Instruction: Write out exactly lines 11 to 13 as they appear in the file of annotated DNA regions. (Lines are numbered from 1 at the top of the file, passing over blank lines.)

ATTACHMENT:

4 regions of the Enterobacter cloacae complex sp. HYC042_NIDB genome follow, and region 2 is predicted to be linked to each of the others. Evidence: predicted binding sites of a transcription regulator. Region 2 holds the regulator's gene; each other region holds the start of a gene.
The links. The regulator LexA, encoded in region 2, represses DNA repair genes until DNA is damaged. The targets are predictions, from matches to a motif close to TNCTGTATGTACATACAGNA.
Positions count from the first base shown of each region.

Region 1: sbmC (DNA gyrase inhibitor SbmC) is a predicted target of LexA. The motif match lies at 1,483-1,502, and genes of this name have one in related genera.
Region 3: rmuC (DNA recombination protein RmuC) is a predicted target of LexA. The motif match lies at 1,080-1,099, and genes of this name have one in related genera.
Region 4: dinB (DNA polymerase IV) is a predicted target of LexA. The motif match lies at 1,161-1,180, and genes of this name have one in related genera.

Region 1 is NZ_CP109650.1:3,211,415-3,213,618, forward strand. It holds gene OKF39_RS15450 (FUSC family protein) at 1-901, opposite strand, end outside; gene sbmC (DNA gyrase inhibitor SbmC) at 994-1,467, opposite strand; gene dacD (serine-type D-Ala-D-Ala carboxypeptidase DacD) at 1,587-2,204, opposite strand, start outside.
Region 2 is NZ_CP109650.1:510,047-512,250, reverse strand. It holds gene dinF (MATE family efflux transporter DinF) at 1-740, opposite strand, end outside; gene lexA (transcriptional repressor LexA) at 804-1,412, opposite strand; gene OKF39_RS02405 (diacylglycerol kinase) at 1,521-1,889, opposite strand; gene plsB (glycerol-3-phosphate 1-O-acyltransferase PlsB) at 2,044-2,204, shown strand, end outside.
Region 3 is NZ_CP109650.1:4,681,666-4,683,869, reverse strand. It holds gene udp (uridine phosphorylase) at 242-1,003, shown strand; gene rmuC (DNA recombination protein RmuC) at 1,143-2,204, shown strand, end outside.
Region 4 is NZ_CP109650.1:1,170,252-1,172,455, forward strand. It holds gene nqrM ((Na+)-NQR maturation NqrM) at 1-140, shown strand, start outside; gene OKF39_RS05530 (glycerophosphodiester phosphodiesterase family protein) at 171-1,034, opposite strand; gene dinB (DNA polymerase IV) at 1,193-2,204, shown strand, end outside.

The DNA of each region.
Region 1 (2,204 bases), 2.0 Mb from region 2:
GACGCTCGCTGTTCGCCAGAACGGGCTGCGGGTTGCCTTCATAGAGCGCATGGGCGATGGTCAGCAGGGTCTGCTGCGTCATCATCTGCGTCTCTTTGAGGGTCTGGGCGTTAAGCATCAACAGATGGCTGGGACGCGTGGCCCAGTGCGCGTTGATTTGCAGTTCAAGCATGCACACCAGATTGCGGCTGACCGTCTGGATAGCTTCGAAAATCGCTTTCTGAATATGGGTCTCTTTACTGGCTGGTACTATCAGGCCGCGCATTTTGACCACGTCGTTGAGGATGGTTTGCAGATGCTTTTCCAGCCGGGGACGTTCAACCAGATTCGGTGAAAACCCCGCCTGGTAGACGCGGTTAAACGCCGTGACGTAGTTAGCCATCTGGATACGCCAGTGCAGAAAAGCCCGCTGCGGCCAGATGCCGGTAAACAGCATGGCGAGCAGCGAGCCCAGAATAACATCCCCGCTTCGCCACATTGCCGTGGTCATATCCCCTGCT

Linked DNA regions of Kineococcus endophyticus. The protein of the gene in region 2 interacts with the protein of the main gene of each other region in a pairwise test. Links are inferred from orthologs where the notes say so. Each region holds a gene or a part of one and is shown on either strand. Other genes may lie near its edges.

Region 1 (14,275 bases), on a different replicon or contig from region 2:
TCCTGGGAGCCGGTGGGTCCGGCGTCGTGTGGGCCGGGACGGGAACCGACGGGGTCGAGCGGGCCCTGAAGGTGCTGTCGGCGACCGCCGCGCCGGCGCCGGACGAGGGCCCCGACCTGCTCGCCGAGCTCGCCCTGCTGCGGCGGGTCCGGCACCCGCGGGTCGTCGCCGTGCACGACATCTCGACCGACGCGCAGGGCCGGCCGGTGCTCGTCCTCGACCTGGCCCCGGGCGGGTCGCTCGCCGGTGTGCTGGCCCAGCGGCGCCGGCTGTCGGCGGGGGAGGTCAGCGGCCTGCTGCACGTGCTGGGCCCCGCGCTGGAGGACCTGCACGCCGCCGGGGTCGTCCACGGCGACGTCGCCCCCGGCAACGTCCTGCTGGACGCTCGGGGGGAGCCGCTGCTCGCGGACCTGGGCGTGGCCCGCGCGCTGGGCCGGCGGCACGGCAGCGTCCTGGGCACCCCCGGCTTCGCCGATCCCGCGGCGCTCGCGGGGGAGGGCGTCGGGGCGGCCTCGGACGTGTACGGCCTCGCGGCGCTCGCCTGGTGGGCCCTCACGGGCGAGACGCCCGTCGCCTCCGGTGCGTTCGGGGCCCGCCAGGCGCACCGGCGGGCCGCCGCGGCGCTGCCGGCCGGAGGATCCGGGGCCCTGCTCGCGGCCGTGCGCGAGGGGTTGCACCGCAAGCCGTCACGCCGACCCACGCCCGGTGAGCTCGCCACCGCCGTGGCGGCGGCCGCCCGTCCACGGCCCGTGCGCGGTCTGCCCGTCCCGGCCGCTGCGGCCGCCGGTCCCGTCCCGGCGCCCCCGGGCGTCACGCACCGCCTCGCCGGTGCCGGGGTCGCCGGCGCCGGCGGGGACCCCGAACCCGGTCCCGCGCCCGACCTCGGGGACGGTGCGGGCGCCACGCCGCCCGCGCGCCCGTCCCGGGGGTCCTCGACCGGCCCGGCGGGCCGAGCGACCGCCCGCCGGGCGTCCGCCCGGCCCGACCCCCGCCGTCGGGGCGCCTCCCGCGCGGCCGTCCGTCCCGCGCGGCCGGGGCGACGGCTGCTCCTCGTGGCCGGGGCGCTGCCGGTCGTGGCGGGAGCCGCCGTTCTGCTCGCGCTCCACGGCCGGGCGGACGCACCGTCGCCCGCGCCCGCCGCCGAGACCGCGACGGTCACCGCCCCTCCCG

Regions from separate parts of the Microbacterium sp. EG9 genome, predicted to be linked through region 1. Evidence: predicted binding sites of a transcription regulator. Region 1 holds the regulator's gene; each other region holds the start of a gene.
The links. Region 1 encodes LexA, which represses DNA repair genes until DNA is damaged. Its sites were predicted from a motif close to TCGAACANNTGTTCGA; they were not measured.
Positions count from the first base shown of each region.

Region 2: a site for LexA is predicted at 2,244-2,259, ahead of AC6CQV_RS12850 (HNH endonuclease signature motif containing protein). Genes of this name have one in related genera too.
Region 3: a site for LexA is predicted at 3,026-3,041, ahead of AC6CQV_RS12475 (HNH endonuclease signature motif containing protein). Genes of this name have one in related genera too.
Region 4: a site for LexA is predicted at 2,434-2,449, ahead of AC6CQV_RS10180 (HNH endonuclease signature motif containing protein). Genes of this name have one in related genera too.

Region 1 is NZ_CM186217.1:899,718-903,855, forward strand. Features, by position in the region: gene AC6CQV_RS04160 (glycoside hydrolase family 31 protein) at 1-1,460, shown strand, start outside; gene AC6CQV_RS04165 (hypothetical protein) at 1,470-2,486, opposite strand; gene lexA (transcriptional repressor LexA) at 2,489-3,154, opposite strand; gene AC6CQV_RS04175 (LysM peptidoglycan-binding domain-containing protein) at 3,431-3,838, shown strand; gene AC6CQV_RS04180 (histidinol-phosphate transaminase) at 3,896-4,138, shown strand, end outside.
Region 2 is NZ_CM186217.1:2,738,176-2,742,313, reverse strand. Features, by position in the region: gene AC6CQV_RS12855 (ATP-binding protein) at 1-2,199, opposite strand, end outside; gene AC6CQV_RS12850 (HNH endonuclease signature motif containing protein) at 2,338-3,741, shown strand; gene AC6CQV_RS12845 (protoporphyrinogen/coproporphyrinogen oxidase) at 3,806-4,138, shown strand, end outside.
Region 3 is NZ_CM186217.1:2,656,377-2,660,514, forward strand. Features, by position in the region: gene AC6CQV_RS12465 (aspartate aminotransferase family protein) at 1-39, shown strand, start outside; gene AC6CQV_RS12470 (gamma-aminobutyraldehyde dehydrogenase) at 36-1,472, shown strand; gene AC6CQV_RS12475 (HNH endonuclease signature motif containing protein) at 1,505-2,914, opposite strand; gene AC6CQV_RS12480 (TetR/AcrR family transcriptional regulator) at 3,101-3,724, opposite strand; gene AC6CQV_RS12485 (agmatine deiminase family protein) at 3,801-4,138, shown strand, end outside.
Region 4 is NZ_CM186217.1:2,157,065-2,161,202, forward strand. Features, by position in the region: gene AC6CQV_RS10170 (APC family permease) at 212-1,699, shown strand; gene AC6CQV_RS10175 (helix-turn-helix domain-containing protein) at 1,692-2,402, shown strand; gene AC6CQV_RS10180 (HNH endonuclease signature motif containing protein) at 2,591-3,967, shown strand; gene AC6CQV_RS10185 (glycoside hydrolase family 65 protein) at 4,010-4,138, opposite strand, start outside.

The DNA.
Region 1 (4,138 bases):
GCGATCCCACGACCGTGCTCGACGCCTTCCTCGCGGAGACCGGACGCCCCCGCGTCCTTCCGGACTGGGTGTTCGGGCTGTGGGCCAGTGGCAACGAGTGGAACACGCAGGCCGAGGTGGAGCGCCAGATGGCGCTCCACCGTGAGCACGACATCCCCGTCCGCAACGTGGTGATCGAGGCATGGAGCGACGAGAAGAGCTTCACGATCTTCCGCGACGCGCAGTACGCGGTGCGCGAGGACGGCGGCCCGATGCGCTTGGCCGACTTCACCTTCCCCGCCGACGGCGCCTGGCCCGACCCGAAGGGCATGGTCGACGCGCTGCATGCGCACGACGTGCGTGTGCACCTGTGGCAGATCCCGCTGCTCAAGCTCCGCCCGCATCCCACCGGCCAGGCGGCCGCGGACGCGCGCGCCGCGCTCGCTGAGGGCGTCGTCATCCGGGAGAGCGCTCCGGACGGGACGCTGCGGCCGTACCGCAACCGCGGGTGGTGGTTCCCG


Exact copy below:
The DNA of each region.
Region 1 (2,204 bases), 2.0 Mb from region 2:
GACGCTCGCTGTTCGCCAGAACGGGCTGCGGGTTGCCTTCATAGAGCGCATGGGCGATGGTCAGCAGGGTCTGCTGCGTCATCATCTGCGTCTCTTTGAGGGTCTGGGCGTTAAGCATCAACAGATGGCTGGGACGCGTGGCCCAGTGCGCGTTGATTTGCAGTTCAAGCATGCACACCAGATTGCGGCTGACCGTCTGGATAGCTTCGAAAATCGCTTTCTGAATATGGGTCTCTTTACTGGCTGGTACTATCAGGCCGCGCATTTTGACCACGTCGTTGAGGATGGTTTGCAGATGCTTTTCCAGCCGGGGACGTTCAACCAGATTCGGTGAAAACCCCGCCTGGTAGACGCGGTTAAACGCCGTGACGTAGTTAGCCATCTGGATACGCCAGTGCAGAAAAGCCCGCTGCGGCCAGATGCCGGTAAACAGCATGGCGAGCAGCGAGCCCAGAATAACATCCCCGCTTCGCCACATTGCCGTGGTCATATCCCCTGCT